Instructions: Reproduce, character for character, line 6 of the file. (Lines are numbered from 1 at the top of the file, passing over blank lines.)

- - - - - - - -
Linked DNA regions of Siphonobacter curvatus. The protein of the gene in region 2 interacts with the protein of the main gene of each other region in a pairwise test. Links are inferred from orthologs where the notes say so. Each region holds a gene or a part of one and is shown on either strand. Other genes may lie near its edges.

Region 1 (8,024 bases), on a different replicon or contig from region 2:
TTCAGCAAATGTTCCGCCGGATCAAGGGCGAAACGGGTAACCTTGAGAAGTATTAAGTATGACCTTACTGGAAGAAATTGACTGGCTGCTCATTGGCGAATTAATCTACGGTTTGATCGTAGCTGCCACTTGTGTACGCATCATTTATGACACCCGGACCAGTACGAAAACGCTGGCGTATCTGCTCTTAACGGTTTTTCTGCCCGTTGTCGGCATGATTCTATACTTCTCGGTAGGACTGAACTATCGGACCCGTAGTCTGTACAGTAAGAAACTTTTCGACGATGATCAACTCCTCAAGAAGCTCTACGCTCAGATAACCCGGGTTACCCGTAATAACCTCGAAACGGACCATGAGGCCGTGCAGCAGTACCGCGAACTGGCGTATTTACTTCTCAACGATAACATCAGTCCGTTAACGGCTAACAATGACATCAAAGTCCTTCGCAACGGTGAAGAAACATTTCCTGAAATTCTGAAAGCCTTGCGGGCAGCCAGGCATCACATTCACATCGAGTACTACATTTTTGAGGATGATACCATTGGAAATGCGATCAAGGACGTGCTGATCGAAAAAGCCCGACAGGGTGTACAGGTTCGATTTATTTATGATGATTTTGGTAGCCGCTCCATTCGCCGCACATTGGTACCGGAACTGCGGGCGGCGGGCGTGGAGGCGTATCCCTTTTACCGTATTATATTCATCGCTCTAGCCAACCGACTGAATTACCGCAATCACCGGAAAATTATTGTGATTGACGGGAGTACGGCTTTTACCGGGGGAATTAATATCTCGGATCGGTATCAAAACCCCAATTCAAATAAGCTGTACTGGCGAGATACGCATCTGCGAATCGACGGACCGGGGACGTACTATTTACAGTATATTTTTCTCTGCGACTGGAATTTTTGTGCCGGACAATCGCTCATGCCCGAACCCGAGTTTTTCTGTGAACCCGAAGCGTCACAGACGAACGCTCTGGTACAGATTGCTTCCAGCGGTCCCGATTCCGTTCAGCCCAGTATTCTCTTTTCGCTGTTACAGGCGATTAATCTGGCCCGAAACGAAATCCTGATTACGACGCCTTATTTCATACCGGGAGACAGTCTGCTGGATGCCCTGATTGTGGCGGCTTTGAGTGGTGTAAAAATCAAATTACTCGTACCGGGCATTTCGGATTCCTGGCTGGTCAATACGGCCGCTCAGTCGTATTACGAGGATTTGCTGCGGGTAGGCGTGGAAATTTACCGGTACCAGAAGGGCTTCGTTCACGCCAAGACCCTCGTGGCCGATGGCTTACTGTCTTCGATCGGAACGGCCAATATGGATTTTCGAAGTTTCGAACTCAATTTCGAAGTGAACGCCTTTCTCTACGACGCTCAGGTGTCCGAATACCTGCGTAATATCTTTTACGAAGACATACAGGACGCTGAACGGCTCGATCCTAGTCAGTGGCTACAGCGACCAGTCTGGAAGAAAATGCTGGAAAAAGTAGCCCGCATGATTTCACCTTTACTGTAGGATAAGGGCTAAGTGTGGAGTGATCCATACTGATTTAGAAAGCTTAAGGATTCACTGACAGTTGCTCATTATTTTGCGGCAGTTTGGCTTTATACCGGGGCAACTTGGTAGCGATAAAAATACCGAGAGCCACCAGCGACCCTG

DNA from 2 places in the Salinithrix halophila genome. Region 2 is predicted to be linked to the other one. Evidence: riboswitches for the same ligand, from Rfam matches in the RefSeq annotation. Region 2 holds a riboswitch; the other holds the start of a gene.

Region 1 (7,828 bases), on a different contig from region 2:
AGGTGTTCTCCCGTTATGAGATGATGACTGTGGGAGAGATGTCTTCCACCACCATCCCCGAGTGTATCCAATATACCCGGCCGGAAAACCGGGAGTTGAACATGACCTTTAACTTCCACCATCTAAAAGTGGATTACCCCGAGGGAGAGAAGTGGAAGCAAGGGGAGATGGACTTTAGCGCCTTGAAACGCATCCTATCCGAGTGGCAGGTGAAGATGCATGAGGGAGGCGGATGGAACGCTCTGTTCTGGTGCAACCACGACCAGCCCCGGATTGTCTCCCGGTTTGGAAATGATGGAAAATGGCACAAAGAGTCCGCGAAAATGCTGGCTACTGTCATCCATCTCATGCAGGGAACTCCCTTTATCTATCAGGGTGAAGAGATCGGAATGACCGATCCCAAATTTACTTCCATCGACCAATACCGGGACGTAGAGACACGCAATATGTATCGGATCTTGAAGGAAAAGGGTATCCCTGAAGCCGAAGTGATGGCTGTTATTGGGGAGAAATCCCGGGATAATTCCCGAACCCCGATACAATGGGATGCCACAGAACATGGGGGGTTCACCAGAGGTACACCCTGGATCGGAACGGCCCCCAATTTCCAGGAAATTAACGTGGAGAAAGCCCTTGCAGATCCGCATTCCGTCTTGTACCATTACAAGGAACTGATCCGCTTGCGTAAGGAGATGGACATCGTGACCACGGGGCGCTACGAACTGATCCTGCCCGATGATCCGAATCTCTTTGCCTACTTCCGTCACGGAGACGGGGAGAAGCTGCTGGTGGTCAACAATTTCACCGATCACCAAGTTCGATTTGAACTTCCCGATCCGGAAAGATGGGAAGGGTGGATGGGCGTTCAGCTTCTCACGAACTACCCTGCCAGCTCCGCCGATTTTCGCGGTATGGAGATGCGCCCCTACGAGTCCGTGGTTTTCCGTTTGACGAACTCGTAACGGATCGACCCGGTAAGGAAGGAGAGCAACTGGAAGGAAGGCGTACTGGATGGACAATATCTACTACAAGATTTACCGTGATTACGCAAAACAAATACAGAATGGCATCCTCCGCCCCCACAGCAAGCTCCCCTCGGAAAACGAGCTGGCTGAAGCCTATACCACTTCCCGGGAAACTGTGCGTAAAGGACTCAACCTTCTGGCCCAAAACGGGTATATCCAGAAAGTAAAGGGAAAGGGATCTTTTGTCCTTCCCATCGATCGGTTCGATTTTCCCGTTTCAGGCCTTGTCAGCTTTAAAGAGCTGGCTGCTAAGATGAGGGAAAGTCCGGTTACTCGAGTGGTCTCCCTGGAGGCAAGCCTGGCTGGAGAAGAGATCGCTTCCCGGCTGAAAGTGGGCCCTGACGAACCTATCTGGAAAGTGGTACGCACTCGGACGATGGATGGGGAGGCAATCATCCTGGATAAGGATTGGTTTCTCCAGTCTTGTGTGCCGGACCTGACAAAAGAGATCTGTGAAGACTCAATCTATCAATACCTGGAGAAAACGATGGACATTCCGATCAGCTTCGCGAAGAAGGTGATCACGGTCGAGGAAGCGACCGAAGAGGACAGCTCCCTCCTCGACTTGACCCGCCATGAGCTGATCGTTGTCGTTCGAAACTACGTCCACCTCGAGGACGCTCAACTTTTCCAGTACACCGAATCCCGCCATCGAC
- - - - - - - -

AGGTGTTCTCCCGTTATGAGATGATGACTGTGGGAGAGATGTCTTCCACCACCATCCCCGAGTGTATCCAATATACCCGGCCGGAAAACCGGGAGTTGAACATGACCTTTAACTTCCACCATCTAAAAGTGGATTACCCCGAGGGAGAGAAGTGGAAGCAAGGGGAGATGGACTTTAGCGCCTTGAAACGCATCCTATCCGAGTGGCAGGTGAAGATGCATGAGGGAGGCGGATGGAACGCTCTGTTCTGGTGCAACCACGACCAGCCCCGGATTGTCTCCCGGTTTGGAAATGATGGAAAATGGCACAAAGAGTCCGCGAAAATGCTGGCTACTGTCATCCATCTCATGCAGGGAACTCCCTTTATCTATCAGGGTGAAGAGATCGGAATGACCGATCCCAAATTTACTTCCATCGACCAATACCGGGACGTAGAGACACGCAATATGTATCGGATCTTGAAGGAAAAGGGTATCCCTGAAGCCGAAGTGATGGCTGTTATTGGGGAGAAATCCCGGGATAATTCCCGAACCCCGATACAATGGGATGCCACAGAACATGGGGGGTTCACCAGAGGTACACCCTGGATCGGAACGGCCCCCAATTTCCAGGAAATTAACGTGGAGAAAGCCCTTGCAGATCCGCATTCCGTCTTGTACCATTACAAGGAACTGATCCGCTTGCGTAAGGAGATGGACATCGTGACCACGGGGCGCTACGAACTGATCCTGCCCGATGATCCGAATCTCTTTGCCTACTTCCGTCACGGAGACGGGGAGAAGCTGCTGGTGGTCAACAATTTCACCGATCACCAAGTTCGATTTGAACTTCCCGATCCGGAAAGATGGGAAGGGTGGATGGGCGTTCAGCTTCTCACGAACTACCCTGCCAGCTCCGCCGATTTTCGCGGTATGGAGATGCGCCCCTACGAGTCCGTGGTTTTCCGTTTGACGAACTCGTAACGGATCGACCCGGTAAGGAAGGAGAGCAACTGGAAGGAAGGCGTACTGGATGGACAATATCTACTACAAGATTTACCGTGATTACGCAAAACAAATACAGAATGGCATCCTCCGCCCCCACAGCAAGCTCCCCTCGGAAAACGAGCTGGCTGAAGCCTATACCACTTCCCGGGAAACTGTGCGTAAAGGACTCAACCTTCTGGCCCAAAACGGGTATATCCAGAAAGTAAAGGGAAAGGGATCTTTTGTCCTTCCCATCGATCGGTTCGATTTTCCCGTTTCAGGCCTTGTCAGCTTTAAAGAGCTGGCTGCTAAGATGAGGGAAAGTCCGGTTACTCGAGTGGTCTCCCTGGAGGCAAGCCTGGCTGGAGAAGAGATCGCTTCCCGGCTGAAAGTGGGCCCTGACGAACCTATCTGGAAAGTGGTACGCACTCGGACGATGGATGGGGAGGCAATCATCCTGGATAAGGATTGGTTTCTCCAGTCTTGTGTGCCGGACCTGACAAAAGAGATCTGTGAAGACTCAATCTATCAATACCTGGAGAAAACGATGGACATTCCGATCAGCTTCGCGAAGAAGGTGATCACGGTCGAGGAAGCGACCGAAGAGGACAGCTCCCTCCTCGACTTGACCCGCCATGAGCTGATCGTTGTCGTTCGAAACTACGTCCACCTCGAGGACGCTCAACTTTTCCAGTACACCGAATCCCGCCATCGAC